Separated from brothers and sisters. Not quite the way you would expect someone to describe looking in the face of hate-filled neo-Nazis. But, that is what a day of reflection does to you.
Don’t misunderstand, my friend Jeffrey C. Pugh still burned with righteous indignation as he replayed the images of Friday and Saturday past in Charlottesville. Committed to non-violence, Pugh admitted to thinking he wished he had a club and for one moment could use it. But, he didn’t.
But, he didn’t.
Sunday afternoon I was invited to join a conversation to hear the firsthand account from someone standing in the Clergy Line in Charlottesville. I did not need curiosity as motivation. Instead, as a pastor, I wanted to listen for cues for what else we may do to combat the cancer of racism that shows up in White Supremacy, Alt-right, and other neo-Nazi hate groups.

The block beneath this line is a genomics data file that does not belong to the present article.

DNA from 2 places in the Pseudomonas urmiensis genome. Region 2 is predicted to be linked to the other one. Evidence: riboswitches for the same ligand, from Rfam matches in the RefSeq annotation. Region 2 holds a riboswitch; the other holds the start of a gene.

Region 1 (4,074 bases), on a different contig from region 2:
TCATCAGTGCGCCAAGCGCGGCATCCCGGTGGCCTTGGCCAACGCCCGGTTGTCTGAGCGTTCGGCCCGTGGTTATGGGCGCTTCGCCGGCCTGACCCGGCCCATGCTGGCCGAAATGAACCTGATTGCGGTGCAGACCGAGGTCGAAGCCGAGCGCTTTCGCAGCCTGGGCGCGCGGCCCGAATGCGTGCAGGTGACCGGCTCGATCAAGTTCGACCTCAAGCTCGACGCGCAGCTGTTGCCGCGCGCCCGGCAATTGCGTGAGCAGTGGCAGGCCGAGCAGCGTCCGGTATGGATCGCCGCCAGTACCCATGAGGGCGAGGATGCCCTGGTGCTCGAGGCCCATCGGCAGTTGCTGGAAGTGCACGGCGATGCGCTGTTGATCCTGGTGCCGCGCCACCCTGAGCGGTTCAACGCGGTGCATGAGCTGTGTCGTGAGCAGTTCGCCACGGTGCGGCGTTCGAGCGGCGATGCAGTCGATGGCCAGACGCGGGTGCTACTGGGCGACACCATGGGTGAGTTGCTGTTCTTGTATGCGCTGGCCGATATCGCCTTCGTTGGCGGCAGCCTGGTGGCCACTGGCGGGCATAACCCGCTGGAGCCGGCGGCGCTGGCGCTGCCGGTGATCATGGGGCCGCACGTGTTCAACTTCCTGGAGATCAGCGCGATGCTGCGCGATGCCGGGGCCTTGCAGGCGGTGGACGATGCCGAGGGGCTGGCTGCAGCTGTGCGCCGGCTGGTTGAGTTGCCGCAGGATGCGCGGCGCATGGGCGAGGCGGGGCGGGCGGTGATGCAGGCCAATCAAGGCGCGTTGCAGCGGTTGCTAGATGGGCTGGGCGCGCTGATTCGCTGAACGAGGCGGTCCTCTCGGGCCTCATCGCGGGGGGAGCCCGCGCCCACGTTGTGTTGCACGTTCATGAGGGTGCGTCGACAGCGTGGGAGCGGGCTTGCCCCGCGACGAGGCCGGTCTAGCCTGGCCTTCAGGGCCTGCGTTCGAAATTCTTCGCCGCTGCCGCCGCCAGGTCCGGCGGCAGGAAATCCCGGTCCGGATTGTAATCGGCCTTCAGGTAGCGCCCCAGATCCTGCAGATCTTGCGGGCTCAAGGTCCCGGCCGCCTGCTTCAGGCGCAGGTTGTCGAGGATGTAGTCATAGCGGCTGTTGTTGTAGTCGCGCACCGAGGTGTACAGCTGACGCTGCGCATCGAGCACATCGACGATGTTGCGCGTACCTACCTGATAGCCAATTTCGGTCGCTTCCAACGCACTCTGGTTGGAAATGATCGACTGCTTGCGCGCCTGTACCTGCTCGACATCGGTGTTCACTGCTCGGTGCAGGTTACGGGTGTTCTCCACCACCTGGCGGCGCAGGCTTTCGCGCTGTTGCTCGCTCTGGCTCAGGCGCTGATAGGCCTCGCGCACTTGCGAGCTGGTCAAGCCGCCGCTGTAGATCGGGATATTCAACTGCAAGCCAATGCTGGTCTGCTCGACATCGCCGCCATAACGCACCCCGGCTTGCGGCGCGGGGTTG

After nearly every incident in recent memory where racism rears its ugly head, we have spoken. And spoken. And spoken.
There must be more.
Take a listen as see what it means to wrestle with the tensions that arise in the face of evil.
If you prefer to watch the conversation . . .
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